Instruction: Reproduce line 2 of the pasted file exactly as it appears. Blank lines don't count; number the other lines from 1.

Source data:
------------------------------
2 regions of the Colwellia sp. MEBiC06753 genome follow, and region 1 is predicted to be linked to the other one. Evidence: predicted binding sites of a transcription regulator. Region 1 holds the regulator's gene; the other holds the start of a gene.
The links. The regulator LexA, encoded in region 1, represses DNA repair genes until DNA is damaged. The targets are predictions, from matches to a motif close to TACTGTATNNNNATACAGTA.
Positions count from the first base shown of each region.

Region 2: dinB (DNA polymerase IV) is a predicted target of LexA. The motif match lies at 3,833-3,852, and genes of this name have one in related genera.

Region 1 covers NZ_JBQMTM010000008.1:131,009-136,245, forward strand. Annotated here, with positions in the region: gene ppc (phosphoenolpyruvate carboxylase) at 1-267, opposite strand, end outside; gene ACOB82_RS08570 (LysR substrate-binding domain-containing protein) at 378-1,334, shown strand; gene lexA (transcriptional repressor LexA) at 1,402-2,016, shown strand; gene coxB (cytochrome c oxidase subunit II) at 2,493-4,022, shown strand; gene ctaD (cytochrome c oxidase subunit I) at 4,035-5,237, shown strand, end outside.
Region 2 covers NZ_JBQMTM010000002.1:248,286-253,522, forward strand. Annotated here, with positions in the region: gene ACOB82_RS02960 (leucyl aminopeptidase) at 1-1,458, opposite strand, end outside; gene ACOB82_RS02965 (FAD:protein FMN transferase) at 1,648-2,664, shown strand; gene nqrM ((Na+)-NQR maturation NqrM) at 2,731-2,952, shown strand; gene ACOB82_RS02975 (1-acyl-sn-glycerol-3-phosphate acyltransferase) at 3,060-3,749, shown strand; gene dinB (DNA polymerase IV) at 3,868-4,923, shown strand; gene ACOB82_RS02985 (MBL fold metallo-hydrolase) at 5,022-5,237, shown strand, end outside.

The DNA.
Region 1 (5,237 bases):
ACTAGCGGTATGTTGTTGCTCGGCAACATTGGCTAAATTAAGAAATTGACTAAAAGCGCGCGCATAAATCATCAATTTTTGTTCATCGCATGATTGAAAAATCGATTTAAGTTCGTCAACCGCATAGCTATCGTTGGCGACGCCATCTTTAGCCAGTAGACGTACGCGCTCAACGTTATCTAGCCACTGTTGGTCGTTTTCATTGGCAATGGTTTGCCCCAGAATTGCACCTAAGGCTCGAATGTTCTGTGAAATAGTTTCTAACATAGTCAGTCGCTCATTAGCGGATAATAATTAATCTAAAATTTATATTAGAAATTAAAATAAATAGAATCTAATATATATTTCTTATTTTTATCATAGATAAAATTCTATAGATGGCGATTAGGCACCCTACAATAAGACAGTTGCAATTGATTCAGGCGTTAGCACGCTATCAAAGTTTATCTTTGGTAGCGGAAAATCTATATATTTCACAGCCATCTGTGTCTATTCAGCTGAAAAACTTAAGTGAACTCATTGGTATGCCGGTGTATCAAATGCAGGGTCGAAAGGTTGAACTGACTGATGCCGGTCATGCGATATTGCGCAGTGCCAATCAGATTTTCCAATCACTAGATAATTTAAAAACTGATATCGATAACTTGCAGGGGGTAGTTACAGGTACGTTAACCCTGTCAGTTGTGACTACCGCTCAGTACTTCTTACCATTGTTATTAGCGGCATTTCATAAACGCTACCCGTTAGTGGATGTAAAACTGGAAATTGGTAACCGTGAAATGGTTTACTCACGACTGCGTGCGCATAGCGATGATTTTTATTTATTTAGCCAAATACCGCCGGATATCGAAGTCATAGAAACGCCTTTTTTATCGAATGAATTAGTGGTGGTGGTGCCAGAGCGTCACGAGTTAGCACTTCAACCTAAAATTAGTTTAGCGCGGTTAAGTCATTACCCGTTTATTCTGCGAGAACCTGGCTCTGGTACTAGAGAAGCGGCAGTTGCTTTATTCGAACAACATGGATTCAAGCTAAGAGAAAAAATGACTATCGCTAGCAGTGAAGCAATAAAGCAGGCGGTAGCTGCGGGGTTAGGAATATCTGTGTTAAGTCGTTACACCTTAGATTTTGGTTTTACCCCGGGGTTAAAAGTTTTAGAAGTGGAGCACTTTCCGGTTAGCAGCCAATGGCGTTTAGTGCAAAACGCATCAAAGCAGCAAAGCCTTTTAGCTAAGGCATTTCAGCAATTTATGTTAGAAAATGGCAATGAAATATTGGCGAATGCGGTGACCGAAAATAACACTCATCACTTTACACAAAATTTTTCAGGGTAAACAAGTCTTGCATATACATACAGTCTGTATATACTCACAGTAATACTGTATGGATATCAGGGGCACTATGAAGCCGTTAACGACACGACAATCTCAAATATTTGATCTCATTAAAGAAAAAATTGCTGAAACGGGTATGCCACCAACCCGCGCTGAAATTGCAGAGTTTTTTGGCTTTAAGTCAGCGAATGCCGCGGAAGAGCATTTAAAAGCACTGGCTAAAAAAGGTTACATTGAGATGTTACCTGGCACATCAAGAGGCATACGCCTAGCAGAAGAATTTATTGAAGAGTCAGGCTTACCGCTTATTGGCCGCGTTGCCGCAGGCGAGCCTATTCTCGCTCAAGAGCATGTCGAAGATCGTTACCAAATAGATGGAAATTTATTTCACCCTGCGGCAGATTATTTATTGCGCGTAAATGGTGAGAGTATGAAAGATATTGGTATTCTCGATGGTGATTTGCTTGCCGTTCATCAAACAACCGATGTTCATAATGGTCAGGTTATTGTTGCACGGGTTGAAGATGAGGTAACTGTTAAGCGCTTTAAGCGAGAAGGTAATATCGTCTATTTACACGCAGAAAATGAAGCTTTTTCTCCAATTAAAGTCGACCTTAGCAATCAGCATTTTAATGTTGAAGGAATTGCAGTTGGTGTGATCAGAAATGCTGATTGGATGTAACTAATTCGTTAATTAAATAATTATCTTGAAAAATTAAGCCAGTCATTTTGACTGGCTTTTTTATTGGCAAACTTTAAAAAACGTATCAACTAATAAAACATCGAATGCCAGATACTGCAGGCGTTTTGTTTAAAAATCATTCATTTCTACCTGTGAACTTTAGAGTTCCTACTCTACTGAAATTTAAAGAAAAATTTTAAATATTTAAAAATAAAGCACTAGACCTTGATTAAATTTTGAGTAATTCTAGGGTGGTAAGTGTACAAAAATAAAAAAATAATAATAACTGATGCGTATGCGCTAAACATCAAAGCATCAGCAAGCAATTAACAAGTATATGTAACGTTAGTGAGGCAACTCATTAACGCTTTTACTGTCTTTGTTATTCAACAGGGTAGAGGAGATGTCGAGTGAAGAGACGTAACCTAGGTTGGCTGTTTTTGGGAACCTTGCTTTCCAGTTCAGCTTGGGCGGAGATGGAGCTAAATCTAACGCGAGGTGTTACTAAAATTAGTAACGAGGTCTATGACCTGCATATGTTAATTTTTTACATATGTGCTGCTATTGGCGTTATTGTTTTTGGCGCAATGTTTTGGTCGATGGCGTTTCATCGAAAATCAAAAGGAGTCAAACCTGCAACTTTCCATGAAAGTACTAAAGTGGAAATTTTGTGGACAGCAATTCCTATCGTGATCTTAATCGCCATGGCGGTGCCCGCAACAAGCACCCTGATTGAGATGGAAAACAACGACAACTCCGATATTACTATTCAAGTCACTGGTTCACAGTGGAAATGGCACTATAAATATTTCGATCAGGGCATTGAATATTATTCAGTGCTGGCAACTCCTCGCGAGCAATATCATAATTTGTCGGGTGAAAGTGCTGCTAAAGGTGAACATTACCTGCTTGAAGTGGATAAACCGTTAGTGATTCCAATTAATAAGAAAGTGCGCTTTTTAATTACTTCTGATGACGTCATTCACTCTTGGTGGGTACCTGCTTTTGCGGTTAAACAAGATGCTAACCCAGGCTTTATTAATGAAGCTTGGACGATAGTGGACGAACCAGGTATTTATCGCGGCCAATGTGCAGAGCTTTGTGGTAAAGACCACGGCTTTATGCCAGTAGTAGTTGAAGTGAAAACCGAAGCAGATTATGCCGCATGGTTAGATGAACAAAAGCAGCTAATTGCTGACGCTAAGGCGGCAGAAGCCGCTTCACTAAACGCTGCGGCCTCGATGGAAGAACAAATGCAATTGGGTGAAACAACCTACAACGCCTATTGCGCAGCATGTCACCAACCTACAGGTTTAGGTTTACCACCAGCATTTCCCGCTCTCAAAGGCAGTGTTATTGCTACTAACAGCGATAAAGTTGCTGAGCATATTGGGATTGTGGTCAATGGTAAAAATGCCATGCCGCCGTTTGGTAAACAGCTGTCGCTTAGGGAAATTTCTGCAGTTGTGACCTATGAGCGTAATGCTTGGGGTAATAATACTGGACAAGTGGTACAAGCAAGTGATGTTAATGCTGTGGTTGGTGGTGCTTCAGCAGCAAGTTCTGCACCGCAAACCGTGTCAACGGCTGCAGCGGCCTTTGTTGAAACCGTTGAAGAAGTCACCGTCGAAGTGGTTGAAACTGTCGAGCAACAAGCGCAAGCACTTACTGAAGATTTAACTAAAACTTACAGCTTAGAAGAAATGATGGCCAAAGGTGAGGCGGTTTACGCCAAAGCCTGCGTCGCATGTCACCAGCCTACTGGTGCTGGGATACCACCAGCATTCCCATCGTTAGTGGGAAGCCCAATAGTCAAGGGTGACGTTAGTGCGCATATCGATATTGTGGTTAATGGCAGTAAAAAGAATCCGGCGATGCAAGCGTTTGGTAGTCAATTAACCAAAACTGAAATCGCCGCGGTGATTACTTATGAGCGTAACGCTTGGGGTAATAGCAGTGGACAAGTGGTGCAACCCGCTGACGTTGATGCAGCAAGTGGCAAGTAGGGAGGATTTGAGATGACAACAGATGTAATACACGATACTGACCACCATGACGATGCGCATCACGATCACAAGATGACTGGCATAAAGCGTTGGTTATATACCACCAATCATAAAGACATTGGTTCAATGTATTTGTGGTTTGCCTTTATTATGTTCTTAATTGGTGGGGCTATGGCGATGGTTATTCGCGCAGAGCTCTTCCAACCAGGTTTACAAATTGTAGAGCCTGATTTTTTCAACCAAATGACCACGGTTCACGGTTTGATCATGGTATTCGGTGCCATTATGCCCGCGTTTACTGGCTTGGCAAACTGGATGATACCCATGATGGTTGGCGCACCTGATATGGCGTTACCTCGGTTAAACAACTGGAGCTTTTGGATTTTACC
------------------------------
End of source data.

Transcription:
The links. The regulator LexA, encoded in region 1, represses DNA repair genes until DNA is damaged. The targets are predictions, from matches to a motif close to TACTGTATNNNNATACAGTA.